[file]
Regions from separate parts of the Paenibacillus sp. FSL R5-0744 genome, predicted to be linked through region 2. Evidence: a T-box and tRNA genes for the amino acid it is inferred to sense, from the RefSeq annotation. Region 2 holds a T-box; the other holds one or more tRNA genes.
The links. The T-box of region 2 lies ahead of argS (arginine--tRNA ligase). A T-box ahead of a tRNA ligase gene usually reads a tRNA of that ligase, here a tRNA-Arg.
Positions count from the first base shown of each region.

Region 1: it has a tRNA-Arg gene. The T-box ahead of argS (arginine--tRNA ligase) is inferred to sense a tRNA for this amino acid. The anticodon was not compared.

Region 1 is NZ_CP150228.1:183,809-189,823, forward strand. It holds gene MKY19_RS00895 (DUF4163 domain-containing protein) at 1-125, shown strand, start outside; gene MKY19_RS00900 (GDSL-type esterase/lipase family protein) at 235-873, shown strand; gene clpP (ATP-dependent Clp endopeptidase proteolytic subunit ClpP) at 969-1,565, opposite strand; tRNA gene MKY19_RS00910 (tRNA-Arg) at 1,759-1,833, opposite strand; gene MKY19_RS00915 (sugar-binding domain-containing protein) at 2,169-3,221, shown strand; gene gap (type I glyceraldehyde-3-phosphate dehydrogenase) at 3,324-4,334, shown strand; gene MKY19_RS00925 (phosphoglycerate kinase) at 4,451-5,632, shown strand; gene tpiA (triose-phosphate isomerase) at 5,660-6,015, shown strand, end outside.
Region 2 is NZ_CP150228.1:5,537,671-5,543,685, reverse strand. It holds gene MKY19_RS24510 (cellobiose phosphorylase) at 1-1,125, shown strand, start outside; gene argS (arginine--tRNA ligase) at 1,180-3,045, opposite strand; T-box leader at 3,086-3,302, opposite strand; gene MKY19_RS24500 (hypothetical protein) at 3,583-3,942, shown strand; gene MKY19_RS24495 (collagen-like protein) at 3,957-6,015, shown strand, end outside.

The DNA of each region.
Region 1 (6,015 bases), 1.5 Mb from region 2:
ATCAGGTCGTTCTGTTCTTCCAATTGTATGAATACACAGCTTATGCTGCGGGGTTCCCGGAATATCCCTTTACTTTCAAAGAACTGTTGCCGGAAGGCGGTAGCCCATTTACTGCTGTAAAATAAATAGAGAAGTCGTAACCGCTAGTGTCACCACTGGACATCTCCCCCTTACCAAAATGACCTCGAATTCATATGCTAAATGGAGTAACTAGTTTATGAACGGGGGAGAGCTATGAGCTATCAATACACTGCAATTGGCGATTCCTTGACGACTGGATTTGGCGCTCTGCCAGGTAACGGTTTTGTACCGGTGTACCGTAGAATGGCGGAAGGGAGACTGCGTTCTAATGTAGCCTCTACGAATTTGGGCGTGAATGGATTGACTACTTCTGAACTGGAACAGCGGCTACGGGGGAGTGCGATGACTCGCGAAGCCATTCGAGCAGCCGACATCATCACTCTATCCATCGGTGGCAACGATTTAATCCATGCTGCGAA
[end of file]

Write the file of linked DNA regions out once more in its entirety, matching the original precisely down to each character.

Regions from separate parts of the Paenibacillus sp. FSL R5-0744 genome, predicted to be linked through region 2. Evidence: a T-box and tRNA genes for the amino acid it is inferred to sense, from the RefSeq annotation. Region 2 holds a T-box; the other holds one or more tRNA genes.
The links. The T-box of region 2 lies ahead of argS (arginine--tRNA ligase). A T-box ahead of a tRNA ligase gene usually reads a tRNA of that ligase, here a tRNA-Arg.
Positions count from the first base shown of each region.

Region 1: it has a tRNA-Arg gene. The T-box ahead of argS (arginine--tRNA ligase) is inferred to sense a tRNA for this amino acid. The anticodon was not compared.

Region 1 is NZ_CP150228.1:183,809-189,823, forward strand. It holds gene MKY19_RS00895 (DUF4163 domain-containing protein) at 1-125, shown strand, start outside; gene MKY19_RS00900 (GDSL-type esterase/lipase family protein) at 235-873, shown strand; gene clpP (ATP-dependent Clp endopeptidase proteolytic subunit ClpP) at 969-1,565, opposite strand; tRNA gene MKY19_RS00910 (tRNA-Arg) at 1,759-1,833, opposite strand; gene MKY19_RS00915 (sugar-binding domain-containing protein) at 2,169-3,221, shown strand; gene gap (type I glyceraldehyde-3-phosphate dehydrogenase) at 3,324-4,334, shown strand; gene MKY19_RS00925 (phosphoglycerate kinase) at 4,451-5,632, shown strand; gene tpiA (triose-phosphate isomerase) at 5,660-6,015, shown strand, end outside.
Region 2 is NZ_CP150228.1:5,537,671-5,543,685, reverse strand. It holds gene MKY19_RS24510 (cellobiose phosphorylase) at 1-1,125, shown strand, start outside; gene argS (arginine--tRNA ligase) at 1,180-3,045, opposite strand; T-box leader at 3,086-3,302, opposite strand; gene MKY19_RS24500 (hypothetical protein) at 3,583-3,942, shown strand; gene MKY19_RS24495 (collagen-like protein) at 3,957-6,015, shown strand, end outside.

The DNA of each region.
Region 1 (6,015 bases), 1.5 Mb from region 2:
ATCAGGTCGTTCTGTTCTTCCAATTGTATGAATACACAGCTTATGCTGCGGGGTTCCCGGAATATCCCTTTACTTTCAAAGAACTGTTGCCGGAAGGCGGTAGCCCATTTACTGCTGTAAAATAAATAGAGAAGTCGTAACCGCTAGTGTCACCACTGGACATCTCCCCCTTACCAAAATGACCTCGAATTCATATGCTAAATGGAGTAACTAGTTTATGAACGGGGGAGAGCTATGAGCTATCAATACACTGCAATTGGCGATTCCTTGACGACTGGATTTGGCGCTCTGCCAGGTAACGGTTTTGTACCGGTGTACCGTAGAATGGCGGAAGGGAGACTGCGTTCTAATGTAGCCTCTACGAATTTGGGCGTGAATGGATTGACTACTTCTGAACTGGAACAGCGGCTACGGGGGAGTGCGATGACTCGCGAAGCCATTCGAGCAGCCGACATCATCACTCTATCCATCGGTGGCAACGATTTAATCCATGCTGCGAA